Sunday, June 22, 2008

so let's talk for a moment about rhet/comp and other stuff i'm not supposed to like

I like rhetoric and composition. I like learning about it, I like teaching it, I like other people who teach it. I like keeping up with goings-on in the Writing Center and reading placement exams. I don't see a problem with any of that, but there sure are people who think those statements make me a traitor to my field (just think what people would say if told them that I also spend a fair amount of time in the science and engineering library! the horror!).

My soon-to-be office mate (and already-friend) is a rhet/comp person. I've already warned her that the books I'm bringing to the office will surprise her—I own comp theory texts! Oh no! The world will end! But you know what? Those books haven't engaged in battle with the lit crit texts. Everyone gets along just fine.

I'm on the WPA-L and techrhet mailing lists, and I have picked up numerous tips/sparked many ideas—and not only for the composition/prof writing classroom but ideas for the literature classes I'll eventually teach. I'll tell you another list I'm on: the First Year Experience mailing list. I know, I'm close to getting my literature card revoked. But this fall, my two composition sections are part of the Freshman Focus program. My two classes, and another grad student's two classes, are linked with two sections of World Civ II. I consider myself lucky that the World Civ instructor, and my comp partner, are also totally into this program. We're syncing syllabi, planning activities in the dorms, the three of us participated in a small reading group with the FYE director and two other faculty members around this book, and we're generally just stoked about the whole deal. But as literature grad students, we're not "supposed" to be.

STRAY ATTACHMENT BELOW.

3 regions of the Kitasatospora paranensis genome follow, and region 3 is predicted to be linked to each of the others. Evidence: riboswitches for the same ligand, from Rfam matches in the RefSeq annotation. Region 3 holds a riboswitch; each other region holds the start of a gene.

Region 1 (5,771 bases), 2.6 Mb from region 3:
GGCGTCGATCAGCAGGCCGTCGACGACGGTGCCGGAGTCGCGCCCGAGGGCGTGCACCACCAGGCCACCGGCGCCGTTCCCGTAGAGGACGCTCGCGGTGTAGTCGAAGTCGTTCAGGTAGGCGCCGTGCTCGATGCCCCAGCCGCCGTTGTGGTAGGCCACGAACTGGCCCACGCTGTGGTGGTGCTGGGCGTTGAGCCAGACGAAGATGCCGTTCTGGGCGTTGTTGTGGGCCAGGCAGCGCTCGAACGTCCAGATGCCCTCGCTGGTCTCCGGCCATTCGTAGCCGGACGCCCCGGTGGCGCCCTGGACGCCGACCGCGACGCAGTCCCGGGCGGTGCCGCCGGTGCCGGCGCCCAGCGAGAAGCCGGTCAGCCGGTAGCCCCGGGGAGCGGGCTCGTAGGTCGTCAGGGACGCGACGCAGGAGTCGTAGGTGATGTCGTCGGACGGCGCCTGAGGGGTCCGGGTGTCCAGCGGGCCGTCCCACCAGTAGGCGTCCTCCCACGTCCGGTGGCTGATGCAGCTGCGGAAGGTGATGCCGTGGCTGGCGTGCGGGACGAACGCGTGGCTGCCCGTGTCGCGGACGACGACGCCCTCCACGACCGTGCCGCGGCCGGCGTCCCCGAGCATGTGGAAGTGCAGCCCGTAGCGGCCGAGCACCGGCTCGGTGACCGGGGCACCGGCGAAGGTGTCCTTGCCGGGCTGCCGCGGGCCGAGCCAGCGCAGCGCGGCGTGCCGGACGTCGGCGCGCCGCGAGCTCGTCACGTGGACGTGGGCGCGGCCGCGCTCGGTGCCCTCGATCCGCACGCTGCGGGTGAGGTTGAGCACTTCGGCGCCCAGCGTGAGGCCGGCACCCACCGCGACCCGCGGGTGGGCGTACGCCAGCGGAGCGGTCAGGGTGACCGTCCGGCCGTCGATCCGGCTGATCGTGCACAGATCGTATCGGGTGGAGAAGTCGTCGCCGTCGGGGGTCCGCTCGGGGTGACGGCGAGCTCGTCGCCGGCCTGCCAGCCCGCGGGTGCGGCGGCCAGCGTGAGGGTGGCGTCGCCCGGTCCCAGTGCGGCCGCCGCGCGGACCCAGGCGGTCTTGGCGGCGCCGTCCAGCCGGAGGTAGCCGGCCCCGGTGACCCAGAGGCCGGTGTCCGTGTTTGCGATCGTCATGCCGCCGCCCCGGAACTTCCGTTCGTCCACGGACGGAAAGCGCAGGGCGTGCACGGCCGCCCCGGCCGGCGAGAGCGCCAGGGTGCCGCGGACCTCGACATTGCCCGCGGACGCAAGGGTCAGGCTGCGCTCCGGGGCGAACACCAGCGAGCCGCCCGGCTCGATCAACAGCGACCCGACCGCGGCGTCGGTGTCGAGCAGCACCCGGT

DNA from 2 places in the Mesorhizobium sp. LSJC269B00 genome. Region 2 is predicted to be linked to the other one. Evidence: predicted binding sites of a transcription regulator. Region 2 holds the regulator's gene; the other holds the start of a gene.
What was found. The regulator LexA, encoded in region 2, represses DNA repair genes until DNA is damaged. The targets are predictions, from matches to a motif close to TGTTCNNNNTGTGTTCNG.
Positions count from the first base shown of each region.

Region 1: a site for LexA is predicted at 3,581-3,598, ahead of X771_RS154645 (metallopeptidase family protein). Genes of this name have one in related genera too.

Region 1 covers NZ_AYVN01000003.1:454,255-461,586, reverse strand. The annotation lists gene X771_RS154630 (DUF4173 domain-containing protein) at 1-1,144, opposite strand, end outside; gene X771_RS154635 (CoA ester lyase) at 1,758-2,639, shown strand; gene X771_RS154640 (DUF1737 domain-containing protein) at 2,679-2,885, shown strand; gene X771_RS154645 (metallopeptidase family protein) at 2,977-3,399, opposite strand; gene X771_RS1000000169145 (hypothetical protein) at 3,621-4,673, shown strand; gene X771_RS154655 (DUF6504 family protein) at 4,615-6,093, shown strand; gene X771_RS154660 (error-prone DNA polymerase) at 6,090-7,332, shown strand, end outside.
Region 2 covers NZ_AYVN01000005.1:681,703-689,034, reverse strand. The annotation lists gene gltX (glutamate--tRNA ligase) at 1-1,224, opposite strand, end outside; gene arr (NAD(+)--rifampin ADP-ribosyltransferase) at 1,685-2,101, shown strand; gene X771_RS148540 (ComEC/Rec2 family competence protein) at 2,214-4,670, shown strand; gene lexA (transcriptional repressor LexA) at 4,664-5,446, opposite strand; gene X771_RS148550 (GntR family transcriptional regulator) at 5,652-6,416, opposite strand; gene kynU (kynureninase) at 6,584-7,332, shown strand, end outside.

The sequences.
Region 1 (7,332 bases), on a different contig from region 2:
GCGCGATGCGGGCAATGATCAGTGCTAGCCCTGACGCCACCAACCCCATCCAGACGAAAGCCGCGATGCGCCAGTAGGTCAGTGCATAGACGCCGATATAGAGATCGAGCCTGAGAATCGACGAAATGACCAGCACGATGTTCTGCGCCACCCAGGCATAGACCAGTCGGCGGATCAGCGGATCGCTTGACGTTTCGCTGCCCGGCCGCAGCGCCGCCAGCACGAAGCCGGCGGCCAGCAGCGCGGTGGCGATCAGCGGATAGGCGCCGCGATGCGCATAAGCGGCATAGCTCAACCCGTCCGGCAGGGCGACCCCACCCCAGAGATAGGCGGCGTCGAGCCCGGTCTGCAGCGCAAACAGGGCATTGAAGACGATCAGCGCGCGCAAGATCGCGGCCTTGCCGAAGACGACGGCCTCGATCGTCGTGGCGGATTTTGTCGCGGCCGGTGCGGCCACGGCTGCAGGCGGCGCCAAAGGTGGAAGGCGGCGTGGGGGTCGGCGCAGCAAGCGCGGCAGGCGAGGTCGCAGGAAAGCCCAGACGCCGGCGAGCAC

And I think that's pretty dumb.

The chances are extremely high that working with freshmen and teaching composition will be part of my life for years to come. Why wouldn't I want to learn as much about it as possible, in order to do the best job possible? Of what benefit is it to think that working with freshmen and teaching composition is a punishment? Of what benefit is it to denigrate those who do teach it, and especially those who specialize in it?

Even in my lovely little grad program, there are those in literature who won't speak to people in rhet/comp. And I've had rhet/comp people ask why I was reading X or Y or Z when X, Y, and Z are "comp books." I will walk away from conversations when they turn to smack-talking against rhet/comp people. I've made it clear that I'm not picking sides, that there's no reason for it to be a war. I believe it's all borne from insecurity anyway. If that loses me some friends in real life, I'm fine with that. I'll retreat to the comfort of my blogroll, which exists as a spectacular interdisciplinary "virtual department" from which I learn a lot, from people I respect.